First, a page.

In tandem with this rural-to-urban shift, the comfort, ease of operation, and safety of personal vehicles has evolved to unimaginable heights. First, the automatic transmission, which is now prolific in vehicles, allows for a lower attention to the task of driving and contributes significantly to distracted driving. Next, power steering & brakes, increased safety features, and the overwhelming number of creature comforts elevate the "rebound effect". Consequently, teens and all drivers feel safer, therefore most speed, follow too close, and often fail to yield, which oddly enough are the top reasons attributed to motor-vehicle collisions.
Finally, thrown into the mix is humanities’ optimism bias – the ideology that allows us to get out of bed every morning and carry on with the proverbial “eternal quest.” For teens and young people, a grasp is of mortality is simply beyond their comprehension. It is a barrier that cannot be peirced by their day-to-day reality. Consequently, how parents and society teach young people the dangers of driving occurs much earlier than when they step up to the plate of getting a licence.
In the final chapter, Hollister promotes “dobbing in” the unsafe actions of teen drivers to school authorities, police and parents. The chapter stops just short of suggesting a police state for teens. Yet, it raises broader questions of trust and the transition for teens into adulthood and their assuming greater responsibility. Teen driving and responsibility begin at birth. From a young age, parents and society teach children “road sense.” Directly or indirectly, parents teach their children about distracted driving, low-aim steering, navigation, how to read roads signs, but more important “risk mitigation”. If parents foster a responsible, trusting relationship with their children from the outset, than the ideas in Not So Fast will augment this relationship; if not, than neither this book nor any other thinking will mitigate the risks of teen driving.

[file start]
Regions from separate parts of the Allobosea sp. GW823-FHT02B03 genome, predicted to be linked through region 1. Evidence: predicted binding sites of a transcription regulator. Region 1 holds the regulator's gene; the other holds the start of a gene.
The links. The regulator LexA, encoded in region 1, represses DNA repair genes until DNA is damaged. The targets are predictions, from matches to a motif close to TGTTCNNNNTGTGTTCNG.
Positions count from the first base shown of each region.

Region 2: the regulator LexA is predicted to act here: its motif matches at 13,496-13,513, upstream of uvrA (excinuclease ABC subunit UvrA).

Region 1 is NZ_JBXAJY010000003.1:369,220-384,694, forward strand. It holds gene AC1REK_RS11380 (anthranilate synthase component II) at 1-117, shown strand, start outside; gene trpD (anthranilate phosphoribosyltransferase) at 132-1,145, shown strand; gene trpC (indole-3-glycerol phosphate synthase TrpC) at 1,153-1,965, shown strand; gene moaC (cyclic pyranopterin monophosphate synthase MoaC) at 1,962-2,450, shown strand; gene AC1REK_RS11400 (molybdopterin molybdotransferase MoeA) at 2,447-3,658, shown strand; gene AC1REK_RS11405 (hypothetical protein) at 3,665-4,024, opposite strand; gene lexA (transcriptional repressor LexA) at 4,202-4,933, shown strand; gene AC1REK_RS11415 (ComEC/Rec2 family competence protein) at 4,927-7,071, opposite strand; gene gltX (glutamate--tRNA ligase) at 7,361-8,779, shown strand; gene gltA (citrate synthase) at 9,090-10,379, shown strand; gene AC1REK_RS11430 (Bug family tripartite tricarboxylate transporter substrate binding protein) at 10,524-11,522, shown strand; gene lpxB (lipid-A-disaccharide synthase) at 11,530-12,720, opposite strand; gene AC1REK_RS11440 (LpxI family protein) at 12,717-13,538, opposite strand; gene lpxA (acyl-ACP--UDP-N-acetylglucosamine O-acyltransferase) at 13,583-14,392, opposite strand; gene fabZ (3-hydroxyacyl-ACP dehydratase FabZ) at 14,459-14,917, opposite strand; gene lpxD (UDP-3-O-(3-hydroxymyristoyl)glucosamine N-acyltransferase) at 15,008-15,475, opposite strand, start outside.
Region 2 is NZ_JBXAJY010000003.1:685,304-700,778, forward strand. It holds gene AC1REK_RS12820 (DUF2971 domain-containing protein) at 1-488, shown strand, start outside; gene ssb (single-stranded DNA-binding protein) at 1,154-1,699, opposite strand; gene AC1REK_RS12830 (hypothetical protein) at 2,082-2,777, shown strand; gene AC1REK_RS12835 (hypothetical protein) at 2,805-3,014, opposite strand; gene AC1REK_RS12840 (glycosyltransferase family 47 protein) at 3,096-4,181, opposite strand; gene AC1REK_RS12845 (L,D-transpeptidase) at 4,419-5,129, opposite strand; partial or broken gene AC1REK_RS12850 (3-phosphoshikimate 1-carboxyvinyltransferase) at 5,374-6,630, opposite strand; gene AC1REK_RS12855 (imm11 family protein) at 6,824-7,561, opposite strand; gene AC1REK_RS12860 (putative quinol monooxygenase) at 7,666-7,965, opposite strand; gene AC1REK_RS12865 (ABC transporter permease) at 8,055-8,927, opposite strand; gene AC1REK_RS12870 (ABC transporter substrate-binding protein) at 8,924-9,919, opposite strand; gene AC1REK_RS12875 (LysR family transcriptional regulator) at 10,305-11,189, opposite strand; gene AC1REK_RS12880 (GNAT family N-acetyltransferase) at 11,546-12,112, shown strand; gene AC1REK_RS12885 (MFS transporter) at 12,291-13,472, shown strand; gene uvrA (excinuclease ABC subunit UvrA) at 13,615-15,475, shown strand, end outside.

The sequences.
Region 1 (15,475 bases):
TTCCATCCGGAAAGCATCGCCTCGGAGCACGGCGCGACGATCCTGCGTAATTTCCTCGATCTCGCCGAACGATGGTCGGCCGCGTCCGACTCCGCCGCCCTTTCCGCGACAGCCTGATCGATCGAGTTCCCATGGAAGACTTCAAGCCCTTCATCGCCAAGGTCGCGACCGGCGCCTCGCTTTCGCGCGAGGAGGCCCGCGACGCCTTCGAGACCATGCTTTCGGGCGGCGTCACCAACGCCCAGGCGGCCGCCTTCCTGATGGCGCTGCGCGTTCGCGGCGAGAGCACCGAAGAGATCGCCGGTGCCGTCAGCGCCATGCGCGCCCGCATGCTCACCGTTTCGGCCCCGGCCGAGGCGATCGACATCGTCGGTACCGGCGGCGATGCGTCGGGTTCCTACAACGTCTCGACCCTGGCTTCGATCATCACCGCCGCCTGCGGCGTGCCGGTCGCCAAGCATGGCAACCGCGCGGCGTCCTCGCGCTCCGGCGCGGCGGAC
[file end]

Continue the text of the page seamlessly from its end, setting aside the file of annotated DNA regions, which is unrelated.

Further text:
Passenger vehicle’s are weakest at the mid-point of the driver and passenger doors. These are also weak at the mid-point of the rear doors, but the rear doors are often smaller than the front, thus providing more strength and protection for vehicle occupants. This fact is one of the reasons that it is advocated that children sit in the rear of the vehicle. Even side-impact air bags provide minimal protection in a "T" bone collision (side impact) – especially if the colliding object strikes at an angle, thus concentrating the force of the crash.
 Another name for the Graduated Driver’s Licence is GLP: Graduate Licence Program.
 The Smith Space Cushion system identified low-aim steering in the 1960s.
 Centers for Disease Control and Prevention. Mobile Device Use While Driving — United States and Seven European Countries, 2011. MMWR 2013 / 62(10), accessed April 2015, http://www.cdc.gov/motorvehiclesafety/distracted_driving/
 James B. Jacobs, Drunk Driving: An American Dilemma (Chicago: The University of Chicago Press, 1989).
 For a discussion of “rebound effect” and “optimism bias” as these relate to driving see: Rick Clapton, “Spinning Our Wheels: The inability of traffic policy to change driver behaviour.” 2006 Traffic [University of Melbourne’s Post-Graduate Journal], No. 8, 2006, 87–116.